A pellet of PU-238. (Credits: US Department of Energy).

The Query: Will NASA ever recover the 3.9 kg of plutonium from Apollo 13’s SNAP-27 nuclear RTG from the depths of the South Pacific Ocean.

The Response: “Houston, we’ve had a problem,” said astronaut Jack Swigert on April13, 1970. But the problem wasn’t as simple as three astronauts potentially trapped in the void of space, 200,000 miles from Earth. The catastrophic risk came from the SNAP-27 radioisotope thermoelectric generator (RTG), a small nuclear power source that contained Plutonium 238. The RTG, which was in the lunar module, was intended to be placed on the moon to power experiments. As luck would have it, NASA had experience losing RTGs – a navigation satellite failed to reach orbit in 1964 and scattered small amounts of plutonium over the Indian Ocean. The SNAP-27 had been engineered to make it back to Earth intact in such an incident. The plutonium, like the astronauts, apparently survived reentry and came to rest with what remained of the lunar module the Tonga Trench south of Fiji, approximately 6-9 kilometers underwater (its exact location is unkown). Extensive monitoring of the atmosphere in the area showed that no radiation escaped.

“I don’t think that anyone has seriously considered that,” said Leonard Dudzinski, a NASA program executive who deals with radioisotope power systems. The plutonium was in an oxide form contained in fuel capsule, which itself was inside a graphite and ceramic fuel cask. “The cladding would not be compromised over time by the seawater,” Dudzinski said. The current expectation is that the cladding will survive for 10 half lives of the Plutonium, close to 870 years. If anything, the Apollo 13 disaster proved that NASA nuclear safety engineering worked.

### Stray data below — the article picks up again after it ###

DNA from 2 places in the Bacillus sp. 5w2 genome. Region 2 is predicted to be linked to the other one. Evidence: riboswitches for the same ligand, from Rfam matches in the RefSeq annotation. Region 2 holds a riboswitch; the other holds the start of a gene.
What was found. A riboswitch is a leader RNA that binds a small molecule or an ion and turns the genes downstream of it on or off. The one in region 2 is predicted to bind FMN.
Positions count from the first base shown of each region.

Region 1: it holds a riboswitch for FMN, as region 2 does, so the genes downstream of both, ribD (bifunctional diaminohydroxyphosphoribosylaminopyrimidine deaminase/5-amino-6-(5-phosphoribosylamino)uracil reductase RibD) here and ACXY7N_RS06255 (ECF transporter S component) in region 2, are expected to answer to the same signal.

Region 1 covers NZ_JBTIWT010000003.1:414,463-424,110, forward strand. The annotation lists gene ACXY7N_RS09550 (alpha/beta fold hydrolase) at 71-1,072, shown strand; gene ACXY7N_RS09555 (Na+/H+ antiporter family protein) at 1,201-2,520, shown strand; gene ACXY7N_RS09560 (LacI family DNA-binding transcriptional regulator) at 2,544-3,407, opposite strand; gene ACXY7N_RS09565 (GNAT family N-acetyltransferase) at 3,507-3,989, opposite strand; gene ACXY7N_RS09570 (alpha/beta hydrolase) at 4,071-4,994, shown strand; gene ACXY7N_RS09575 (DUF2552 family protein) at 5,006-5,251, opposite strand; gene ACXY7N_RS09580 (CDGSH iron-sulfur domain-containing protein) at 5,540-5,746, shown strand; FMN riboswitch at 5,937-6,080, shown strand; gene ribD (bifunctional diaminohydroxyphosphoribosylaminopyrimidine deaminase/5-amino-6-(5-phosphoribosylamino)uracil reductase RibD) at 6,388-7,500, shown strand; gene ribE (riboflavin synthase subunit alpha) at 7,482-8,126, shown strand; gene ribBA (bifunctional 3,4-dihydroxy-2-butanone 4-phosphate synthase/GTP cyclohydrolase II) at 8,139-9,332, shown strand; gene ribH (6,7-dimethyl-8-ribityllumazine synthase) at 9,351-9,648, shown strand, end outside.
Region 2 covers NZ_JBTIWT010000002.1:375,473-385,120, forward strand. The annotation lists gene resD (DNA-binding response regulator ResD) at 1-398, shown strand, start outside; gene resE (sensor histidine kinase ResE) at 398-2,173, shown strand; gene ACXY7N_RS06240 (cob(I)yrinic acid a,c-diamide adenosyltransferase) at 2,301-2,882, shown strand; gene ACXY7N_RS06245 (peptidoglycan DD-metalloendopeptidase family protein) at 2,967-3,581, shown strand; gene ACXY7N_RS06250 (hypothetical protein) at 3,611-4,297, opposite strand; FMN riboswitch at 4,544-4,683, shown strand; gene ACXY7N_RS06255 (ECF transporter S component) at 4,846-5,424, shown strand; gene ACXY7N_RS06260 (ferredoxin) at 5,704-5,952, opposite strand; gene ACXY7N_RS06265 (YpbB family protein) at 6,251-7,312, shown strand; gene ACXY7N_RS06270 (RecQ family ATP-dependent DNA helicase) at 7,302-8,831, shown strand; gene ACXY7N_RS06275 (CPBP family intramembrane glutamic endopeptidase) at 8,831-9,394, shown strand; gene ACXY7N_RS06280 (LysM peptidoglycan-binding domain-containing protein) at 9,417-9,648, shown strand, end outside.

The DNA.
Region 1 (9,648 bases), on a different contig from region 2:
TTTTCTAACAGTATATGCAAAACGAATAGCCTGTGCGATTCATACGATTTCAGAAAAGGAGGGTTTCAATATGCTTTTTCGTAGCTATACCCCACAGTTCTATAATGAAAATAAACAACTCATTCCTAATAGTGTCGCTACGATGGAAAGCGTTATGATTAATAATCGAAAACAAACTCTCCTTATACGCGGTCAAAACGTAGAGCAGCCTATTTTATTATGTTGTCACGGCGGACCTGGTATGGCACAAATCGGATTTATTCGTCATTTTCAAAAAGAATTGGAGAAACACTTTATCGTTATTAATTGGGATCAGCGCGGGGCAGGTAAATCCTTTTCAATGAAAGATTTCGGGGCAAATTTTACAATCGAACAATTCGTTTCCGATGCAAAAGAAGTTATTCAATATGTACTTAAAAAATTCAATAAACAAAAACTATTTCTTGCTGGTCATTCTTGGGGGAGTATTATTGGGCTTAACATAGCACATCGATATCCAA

The more pressing issue for NASA and PU-238 is where they can get some more, Dudzinski said. The manmade element is necessary to power systems on deep space satellites that travel too far from the sun to rely on solar. The Mars rover, Curiosity, which launched Saturday, will be powered by about 4 kg of PU-238.

The U.S. Department of Energy has to purchase the PU-238 from Russia since the U.S. stopped producing it in the late 1980s because of nuclear weapons treaties. But dwindling supplies in Russia coupled with contract disputes mean that the material is increasingly difficult to source. NASA is seeking funding for a program (PDF) with the Energy Department to create PU-238 domestically, but the program is awaiting Congressional approval.

– Source: Matthew Van Dusen for Txchnologist.

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